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Genoplesium baueri facts for kids

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Brittle midge orchid
Conservation status

Endangered (EPBC Act)
Scientific classification
  • Prasophyllum baueri (R.Br.) Poir.

Genoplesium baueri, commonly known as the brittle midge orchid, is a small terrestrial orchid which is endemic to New South Wales. It has a single thin leaf and up to nine yellowish green to reddish brown flowers. It is mostly only found in coastal and near-coastal heath and woodland between Port Stephens and Ulladulla.


Genoplesium baueri is a terrestrial, perennial, deciduous, herb with an underground tuber and a single thin leaf 40–120 mm (2–5 in) long, about 2 mm (0.08 in) wide with the free part 10–20 mm (0.4–0.8 in) long. Up to nine yellowish green to reddish brown flowers are crowded along a flowering stem 60–150 mm (2–6 in) tall and taller than the leaf. The flowers are 8–11 mm (0.3–0.4 in) long, 11–13 mm (0.4–0.5 in) wide and as with others in the genus, are inverted so that the labellum is above the column rather than below it. The dorsal sepal is a broad egg shape, about 3 mm (0.1 in) long, 4 mm (0.2 in) wide with a long thin tip and hairless edges. The lateral sepals are linear to lance-shaped, 8–10 mm (0.3–0.4 in) long, about 2 mm (0.08 in) wide, boat-shaped near the tip and spread widely apart. The petals are egg-shaped, pointed, about 3 mm (0.1 in) long and 1.5 mm (0.06 in) wide with hairless, sometimes notched edges. The labellum is narrow egg-shaped to lance-shaped, about 4 mm (0.2 in) long, 2 mm (0.08 in) wide with the edges rolled and hairless. There is a fleshy, raised, channelled callus in the centre of the labellum. Flowering occurs between December and April and is enhanced by fire the previous summer.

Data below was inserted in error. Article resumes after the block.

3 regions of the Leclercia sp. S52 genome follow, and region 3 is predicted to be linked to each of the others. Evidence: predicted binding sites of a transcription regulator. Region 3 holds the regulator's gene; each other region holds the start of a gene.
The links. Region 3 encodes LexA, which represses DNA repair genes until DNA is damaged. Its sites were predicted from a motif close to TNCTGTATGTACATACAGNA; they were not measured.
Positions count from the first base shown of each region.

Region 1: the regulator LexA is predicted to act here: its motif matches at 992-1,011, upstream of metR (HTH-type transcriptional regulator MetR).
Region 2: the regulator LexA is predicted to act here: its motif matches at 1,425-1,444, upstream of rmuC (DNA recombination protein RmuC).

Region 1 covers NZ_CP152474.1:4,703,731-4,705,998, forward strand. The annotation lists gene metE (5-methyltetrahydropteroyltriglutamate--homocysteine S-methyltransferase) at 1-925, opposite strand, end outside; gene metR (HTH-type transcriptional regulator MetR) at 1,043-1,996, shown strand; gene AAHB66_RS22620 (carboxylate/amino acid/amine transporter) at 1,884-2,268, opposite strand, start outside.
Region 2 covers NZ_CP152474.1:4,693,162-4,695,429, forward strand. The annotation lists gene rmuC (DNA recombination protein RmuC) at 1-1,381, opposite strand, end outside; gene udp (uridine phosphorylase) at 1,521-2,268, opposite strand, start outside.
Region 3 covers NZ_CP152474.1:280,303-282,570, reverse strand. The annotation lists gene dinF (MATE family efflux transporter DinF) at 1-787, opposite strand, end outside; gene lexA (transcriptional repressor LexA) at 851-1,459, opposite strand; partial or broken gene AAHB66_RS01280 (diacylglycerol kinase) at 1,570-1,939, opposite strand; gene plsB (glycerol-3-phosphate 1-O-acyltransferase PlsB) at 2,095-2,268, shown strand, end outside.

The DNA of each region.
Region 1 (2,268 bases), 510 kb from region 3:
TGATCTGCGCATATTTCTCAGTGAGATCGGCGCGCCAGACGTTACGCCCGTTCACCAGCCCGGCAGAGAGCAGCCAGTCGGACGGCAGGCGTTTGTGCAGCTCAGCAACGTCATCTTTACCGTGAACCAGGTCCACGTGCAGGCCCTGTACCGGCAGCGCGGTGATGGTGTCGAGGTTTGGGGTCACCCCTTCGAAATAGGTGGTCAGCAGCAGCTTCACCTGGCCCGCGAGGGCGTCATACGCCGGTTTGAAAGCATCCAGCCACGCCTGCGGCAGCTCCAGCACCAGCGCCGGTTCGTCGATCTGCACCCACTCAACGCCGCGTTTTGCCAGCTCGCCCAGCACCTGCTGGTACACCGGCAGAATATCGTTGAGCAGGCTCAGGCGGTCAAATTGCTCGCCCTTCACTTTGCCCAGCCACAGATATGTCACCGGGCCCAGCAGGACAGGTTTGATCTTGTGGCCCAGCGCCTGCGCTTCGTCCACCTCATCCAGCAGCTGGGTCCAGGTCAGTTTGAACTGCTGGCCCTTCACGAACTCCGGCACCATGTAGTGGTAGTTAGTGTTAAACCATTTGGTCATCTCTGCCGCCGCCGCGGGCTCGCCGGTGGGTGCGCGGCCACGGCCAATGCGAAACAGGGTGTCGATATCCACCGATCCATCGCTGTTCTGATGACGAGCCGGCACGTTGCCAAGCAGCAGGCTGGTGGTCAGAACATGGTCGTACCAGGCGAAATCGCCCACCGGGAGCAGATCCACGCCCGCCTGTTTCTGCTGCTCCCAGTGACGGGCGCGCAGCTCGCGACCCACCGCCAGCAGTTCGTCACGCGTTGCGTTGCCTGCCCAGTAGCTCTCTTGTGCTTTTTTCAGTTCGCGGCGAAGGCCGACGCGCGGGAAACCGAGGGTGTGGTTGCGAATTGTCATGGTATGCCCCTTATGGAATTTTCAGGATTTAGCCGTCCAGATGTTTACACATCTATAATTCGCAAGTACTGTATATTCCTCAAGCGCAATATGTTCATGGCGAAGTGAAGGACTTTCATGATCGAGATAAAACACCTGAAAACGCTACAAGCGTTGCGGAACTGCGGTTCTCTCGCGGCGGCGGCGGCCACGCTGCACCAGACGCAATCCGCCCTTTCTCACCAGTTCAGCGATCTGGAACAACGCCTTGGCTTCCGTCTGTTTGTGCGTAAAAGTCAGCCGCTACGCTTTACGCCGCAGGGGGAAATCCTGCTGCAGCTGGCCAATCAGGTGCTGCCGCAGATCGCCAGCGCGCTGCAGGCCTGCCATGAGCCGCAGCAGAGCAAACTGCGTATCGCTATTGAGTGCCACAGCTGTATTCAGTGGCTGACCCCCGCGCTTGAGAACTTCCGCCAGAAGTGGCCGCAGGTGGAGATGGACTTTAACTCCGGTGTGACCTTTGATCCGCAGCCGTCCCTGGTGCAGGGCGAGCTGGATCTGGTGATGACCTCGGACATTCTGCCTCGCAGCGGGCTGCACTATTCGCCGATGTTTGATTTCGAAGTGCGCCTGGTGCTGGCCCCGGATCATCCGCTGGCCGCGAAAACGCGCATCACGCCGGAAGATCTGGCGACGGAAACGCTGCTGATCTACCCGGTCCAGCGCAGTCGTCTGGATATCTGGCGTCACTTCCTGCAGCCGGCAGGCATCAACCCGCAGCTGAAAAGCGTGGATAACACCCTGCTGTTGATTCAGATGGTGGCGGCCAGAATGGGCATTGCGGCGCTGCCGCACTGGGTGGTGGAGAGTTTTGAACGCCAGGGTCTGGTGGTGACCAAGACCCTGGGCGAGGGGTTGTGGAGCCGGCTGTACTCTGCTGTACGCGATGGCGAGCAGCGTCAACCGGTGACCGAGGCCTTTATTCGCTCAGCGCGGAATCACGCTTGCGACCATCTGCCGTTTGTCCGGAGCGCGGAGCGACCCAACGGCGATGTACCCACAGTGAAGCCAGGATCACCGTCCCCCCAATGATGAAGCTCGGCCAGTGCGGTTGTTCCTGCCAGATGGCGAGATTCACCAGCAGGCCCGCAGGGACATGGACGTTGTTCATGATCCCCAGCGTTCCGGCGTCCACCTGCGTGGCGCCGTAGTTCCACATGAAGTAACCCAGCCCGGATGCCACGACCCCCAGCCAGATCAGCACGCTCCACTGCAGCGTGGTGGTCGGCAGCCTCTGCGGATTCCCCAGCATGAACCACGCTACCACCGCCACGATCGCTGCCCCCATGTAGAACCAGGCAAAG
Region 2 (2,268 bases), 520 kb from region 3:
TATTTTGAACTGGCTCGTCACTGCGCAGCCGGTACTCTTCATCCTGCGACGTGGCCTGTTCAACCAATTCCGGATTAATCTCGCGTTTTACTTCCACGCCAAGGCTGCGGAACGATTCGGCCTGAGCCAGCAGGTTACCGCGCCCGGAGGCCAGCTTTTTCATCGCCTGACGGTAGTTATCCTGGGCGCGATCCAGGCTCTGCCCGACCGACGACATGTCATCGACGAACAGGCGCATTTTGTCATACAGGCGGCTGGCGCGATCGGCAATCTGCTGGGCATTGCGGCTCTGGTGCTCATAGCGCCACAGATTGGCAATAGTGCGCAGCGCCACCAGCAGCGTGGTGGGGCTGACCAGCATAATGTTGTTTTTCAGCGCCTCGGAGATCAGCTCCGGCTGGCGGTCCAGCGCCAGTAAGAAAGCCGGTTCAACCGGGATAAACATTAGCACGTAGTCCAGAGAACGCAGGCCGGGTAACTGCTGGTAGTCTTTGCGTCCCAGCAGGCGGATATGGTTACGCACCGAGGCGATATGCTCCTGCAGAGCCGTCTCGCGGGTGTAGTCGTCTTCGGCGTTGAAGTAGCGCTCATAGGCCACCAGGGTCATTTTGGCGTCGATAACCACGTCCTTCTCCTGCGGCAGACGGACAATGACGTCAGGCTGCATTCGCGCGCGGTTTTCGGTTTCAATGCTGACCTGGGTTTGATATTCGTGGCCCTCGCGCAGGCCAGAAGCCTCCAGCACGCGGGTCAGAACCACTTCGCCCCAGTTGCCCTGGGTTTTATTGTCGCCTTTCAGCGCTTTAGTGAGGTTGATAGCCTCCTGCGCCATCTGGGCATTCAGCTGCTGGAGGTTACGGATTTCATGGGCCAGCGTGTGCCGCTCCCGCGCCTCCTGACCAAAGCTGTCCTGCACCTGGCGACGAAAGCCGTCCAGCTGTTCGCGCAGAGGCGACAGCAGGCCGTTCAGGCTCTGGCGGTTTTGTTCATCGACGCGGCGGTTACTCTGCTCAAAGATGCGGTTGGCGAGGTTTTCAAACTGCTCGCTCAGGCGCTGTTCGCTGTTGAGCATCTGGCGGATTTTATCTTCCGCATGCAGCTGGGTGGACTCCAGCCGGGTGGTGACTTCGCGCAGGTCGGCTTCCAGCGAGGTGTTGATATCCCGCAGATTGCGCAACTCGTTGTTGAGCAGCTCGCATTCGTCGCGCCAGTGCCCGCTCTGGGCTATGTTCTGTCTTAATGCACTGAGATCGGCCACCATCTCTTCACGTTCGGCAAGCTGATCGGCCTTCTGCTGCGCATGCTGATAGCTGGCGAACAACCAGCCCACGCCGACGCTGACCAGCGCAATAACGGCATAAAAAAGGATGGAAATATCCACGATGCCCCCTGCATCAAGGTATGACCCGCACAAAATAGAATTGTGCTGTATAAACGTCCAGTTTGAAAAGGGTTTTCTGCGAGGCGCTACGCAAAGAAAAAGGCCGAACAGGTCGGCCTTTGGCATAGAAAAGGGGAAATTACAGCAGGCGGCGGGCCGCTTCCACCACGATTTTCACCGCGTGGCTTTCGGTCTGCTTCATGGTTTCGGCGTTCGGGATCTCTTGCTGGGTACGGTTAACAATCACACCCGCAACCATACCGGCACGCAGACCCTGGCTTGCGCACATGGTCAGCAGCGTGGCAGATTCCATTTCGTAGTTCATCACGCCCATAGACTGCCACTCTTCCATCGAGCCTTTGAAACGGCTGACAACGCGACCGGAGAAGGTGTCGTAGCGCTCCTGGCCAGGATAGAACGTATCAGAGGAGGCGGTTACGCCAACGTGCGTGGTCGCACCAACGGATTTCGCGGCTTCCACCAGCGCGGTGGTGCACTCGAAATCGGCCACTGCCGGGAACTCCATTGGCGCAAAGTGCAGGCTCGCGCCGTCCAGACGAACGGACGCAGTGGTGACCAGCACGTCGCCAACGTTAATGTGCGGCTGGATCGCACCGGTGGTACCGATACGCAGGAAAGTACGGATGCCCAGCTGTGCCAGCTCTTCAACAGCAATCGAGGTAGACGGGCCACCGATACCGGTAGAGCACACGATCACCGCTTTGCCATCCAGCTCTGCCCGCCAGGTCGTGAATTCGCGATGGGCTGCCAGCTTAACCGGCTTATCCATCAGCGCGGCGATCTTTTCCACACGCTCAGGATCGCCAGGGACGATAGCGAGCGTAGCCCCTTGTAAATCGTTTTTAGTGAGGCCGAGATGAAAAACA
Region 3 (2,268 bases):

Taxonomy and naming

The brittle leek orchid was first formally described in 1810 by Robert Brown who published the description in Prodromus Florae Novae Hollandiae et Insulae Van Diemen. The specific epithet (baueri) honours Ferdinand Bauer.

Distribution and habitat

Genoplesium baueri grows in heath, woodland and forest, mostly in coastal and near-coastal areas. It has been recorded between Port Stephens and Ulladulla and as far inland as Woodford and Penrose State Forest.


This midge orchid is only known from about 200 plants in thirteen sites and has been classed as "Endangered" under the New South Wales Threatened Species Conservation Act and the Commonwealth Government Environment Protection and Biodiversity Conservation Act 1999 (EPBC) Act.

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